Year of Publication

2018

College

Public Health

Degree Name

Master of Public Health (M.P.H.)

Committee Chair

Dr. Corrine Williams

Committee Member

Dr. Christina Studts

Committee Member

Dr. Richard Crosby

Abstract

The primary objective of this proposed program is to decrease the burden of diabetes mellitus type II among the Crow Indian tribe members in Montana by preventing the progression of prediabetes to diabetes. Type II diabetes mellitus (DMII), is a debilitating disease that contributes to increased morbidity and mortality, in addition to billions of healthcare costs annually. In the United States, minority populations carry a higher burden of DMII, however American Indians have the highest prevalence of all. In fact, American Indians are 2.4 times more likely to be diagnosed with diabetes than white people.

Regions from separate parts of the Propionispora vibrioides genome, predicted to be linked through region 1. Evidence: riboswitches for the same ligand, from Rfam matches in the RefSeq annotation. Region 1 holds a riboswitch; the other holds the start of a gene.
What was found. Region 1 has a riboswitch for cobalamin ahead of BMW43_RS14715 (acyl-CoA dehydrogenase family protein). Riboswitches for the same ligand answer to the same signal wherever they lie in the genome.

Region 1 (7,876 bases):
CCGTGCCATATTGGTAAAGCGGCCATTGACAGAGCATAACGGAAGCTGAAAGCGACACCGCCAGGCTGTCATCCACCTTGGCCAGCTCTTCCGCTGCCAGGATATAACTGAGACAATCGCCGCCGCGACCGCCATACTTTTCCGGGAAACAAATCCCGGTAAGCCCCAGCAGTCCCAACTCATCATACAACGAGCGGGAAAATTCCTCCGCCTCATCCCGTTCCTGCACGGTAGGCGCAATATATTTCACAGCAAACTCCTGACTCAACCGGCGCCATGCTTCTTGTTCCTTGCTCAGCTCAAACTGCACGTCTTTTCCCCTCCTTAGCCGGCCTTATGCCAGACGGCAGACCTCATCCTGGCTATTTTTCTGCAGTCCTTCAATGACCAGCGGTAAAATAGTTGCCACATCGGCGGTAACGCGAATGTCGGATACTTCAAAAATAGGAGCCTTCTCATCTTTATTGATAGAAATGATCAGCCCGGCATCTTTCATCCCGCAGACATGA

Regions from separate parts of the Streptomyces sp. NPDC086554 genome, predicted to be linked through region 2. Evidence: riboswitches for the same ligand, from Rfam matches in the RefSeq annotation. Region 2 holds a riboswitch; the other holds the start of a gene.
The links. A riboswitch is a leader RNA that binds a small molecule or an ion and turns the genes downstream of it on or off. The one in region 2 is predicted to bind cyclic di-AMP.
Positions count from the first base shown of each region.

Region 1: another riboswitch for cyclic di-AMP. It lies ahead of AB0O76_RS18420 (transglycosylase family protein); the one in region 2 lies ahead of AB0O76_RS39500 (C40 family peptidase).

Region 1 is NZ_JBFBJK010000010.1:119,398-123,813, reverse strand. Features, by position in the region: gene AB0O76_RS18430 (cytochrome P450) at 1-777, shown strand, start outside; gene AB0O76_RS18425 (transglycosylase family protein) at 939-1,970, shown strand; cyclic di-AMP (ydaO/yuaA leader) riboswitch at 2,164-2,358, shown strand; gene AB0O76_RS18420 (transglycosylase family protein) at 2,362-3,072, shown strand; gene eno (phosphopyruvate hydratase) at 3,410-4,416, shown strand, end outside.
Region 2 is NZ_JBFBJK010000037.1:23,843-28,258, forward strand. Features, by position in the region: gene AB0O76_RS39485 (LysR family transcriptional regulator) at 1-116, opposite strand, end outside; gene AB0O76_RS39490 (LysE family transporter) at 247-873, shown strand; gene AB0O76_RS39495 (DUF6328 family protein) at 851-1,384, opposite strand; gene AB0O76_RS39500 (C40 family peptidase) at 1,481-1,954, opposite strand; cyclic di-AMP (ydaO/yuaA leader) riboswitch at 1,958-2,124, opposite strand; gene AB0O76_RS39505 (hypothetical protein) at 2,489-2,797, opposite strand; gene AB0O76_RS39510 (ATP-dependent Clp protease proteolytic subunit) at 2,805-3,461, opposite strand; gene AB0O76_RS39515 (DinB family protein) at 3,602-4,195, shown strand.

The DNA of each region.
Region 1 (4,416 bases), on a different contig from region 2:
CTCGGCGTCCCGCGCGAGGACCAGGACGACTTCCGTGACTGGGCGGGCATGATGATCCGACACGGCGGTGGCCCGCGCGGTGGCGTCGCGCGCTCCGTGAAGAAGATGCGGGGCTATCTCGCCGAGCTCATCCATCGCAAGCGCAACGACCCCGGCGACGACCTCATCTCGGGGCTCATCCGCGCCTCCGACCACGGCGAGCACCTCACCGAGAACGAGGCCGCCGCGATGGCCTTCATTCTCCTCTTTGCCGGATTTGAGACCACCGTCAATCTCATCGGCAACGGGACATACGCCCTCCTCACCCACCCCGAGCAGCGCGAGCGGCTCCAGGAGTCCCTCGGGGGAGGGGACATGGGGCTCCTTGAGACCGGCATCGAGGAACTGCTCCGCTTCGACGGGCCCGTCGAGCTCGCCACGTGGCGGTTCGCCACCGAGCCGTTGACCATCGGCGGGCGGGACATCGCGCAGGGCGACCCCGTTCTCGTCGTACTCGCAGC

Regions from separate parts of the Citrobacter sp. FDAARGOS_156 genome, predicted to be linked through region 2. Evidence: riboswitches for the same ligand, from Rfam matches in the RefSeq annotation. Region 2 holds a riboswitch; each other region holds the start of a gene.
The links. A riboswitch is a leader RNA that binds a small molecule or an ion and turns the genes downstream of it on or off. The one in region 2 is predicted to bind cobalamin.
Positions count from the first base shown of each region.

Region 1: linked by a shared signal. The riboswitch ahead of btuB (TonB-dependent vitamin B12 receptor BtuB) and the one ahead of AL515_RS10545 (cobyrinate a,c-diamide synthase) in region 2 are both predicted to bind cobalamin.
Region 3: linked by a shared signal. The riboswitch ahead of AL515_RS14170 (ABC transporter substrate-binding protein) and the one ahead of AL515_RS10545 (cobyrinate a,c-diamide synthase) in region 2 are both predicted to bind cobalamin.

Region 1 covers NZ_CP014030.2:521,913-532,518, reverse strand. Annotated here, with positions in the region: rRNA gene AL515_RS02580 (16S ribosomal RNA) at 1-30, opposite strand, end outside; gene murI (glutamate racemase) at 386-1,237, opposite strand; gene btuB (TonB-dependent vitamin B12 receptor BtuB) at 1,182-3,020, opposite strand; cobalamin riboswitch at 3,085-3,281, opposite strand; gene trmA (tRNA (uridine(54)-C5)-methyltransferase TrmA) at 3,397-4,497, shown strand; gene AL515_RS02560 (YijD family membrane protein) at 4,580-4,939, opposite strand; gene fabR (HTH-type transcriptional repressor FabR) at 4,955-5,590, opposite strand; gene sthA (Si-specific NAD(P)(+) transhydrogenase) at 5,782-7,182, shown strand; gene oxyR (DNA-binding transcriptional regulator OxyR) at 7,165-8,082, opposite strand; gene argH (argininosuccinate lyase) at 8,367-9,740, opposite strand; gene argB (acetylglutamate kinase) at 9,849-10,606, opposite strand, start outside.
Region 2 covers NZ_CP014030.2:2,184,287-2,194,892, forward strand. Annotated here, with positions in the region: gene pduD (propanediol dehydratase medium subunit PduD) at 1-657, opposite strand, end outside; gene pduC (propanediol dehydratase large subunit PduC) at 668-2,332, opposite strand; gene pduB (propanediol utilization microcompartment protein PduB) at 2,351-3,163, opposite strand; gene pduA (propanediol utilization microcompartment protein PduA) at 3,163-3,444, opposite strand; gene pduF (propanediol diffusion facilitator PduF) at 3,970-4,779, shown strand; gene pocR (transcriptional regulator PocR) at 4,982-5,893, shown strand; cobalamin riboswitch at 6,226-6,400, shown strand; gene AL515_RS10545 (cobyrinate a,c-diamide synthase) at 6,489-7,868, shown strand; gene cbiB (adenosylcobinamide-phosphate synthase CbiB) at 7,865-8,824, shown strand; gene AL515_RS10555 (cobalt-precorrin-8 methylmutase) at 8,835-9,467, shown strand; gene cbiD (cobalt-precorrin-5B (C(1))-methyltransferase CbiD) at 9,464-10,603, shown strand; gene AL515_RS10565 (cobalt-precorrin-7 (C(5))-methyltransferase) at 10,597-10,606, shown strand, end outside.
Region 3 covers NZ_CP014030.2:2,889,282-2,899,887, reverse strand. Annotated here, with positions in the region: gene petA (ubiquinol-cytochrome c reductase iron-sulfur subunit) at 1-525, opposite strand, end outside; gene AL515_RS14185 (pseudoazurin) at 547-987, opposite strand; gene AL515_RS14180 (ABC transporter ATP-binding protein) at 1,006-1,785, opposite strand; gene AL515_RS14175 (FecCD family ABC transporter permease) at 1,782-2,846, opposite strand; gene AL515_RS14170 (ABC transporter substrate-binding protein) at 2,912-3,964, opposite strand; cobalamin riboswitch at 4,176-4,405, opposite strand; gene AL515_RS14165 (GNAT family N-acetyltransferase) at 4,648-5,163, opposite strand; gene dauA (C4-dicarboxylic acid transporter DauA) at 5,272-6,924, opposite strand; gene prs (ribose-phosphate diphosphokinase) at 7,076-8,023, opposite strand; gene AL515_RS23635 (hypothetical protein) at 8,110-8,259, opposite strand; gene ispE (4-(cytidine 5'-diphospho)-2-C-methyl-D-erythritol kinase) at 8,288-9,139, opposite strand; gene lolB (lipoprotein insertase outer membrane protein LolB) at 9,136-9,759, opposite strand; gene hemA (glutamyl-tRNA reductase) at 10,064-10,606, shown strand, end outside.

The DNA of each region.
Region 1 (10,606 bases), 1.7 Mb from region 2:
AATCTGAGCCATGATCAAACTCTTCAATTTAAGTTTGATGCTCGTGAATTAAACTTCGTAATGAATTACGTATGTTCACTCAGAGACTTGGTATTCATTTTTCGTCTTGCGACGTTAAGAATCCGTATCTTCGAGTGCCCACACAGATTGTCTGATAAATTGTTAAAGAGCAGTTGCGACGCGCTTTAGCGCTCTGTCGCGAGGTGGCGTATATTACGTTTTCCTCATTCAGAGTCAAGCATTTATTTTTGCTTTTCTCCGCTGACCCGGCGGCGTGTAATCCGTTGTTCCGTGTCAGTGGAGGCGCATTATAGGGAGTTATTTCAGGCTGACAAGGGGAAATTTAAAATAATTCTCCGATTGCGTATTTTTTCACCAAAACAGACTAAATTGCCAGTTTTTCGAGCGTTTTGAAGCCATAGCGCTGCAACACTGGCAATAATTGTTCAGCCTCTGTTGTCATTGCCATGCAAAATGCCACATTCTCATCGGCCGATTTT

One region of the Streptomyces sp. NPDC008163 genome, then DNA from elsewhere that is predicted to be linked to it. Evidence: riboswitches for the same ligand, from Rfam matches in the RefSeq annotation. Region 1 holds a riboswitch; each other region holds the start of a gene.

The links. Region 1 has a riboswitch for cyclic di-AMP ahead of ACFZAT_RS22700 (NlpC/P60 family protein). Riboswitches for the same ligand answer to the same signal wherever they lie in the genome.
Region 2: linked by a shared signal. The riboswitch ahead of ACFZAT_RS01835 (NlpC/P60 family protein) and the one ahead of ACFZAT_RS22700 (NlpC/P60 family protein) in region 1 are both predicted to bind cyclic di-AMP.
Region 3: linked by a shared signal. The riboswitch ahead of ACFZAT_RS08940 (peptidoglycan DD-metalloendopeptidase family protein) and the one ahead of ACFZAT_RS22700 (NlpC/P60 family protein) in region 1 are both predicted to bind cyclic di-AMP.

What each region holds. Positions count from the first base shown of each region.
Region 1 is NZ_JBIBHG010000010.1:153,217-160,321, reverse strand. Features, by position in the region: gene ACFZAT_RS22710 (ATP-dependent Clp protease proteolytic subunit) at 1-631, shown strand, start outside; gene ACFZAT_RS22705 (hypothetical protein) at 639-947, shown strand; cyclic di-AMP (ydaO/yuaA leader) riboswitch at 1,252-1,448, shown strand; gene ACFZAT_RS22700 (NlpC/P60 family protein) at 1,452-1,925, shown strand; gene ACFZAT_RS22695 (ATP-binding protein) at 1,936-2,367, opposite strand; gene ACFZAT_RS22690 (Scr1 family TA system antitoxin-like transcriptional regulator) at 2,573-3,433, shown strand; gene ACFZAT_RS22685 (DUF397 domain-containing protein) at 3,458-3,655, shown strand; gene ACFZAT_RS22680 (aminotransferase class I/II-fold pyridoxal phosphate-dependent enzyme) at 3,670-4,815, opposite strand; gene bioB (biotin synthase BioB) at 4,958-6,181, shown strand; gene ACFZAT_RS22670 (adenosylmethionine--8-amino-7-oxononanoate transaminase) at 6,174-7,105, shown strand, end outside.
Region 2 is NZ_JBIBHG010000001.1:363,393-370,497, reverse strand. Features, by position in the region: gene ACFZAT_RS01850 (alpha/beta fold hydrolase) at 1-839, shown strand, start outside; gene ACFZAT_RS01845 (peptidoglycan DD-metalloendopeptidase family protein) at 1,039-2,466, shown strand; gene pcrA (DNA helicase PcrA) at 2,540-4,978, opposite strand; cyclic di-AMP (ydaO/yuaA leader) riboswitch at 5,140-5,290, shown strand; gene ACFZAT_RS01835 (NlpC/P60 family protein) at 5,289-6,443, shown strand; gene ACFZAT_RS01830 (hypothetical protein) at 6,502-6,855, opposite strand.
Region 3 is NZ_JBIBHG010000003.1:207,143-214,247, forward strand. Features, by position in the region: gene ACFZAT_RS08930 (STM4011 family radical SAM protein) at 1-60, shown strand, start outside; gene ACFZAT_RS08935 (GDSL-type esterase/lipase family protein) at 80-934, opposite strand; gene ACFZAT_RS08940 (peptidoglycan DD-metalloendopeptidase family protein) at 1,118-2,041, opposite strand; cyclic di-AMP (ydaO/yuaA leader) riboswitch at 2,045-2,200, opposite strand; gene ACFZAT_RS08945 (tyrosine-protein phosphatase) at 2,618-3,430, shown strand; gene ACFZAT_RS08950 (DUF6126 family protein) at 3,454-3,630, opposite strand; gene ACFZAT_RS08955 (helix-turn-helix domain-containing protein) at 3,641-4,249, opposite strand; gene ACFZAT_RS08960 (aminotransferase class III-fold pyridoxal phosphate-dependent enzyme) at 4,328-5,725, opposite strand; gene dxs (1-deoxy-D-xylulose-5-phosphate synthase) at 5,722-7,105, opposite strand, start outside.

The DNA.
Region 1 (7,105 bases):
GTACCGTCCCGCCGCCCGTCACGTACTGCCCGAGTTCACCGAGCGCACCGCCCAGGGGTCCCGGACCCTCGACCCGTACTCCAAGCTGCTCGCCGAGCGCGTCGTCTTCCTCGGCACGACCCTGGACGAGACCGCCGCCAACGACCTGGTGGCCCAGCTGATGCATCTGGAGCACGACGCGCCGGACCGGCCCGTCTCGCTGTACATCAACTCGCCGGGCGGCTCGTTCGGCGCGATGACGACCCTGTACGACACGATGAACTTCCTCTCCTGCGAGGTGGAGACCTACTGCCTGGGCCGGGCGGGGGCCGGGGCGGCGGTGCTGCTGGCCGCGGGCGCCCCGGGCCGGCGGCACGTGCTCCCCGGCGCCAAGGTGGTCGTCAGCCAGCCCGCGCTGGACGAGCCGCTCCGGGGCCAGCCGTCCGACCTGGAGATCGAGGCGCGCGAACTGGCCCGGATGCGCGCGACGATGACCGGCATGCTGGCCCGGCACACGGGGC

In Montana, the Crow Indian tribe carries a disproportionately large percentage of diabetes compared to the rest of the state. We plan to implement an adapted version of the evidence-based Diabetes Prevention Program within the Indian Health Services Infrastructure on the Crow Reservation. The DPP is a primary prevention program that has shown effectiveness in decreasing risk for DMII among a wide range of populations with prediabetes. The program’s goals include eating less fat and fewer calories and exercising at least 150 minutes per week in order to achieve a weight loss of at least 7% of each participant’s body weight. This weight loss translates to a decrease in risk for DMII; the original study demonstrated a 58% reduction in risk for DMII. Utilizing the Montana state based DPP network, the Little Big Horn College will work with IHS providers to refer eligible prediabetes patients to the 12 month long lifestyle modification program coached by trained community health workers. The DPP sessions will be offered by 3 lifestyle coaches in 3 different sites within the reservation. Process and outcome evaluation will measure fidelity, adaptations, biometric variables and psychosocial effects of the program. Through partnerships with various community organizations and tribal leaders, this program has the potential to increase community capacity and empowerment, as well decrease the overall burden of DMII and its health and economic costs to the Crow tribe.

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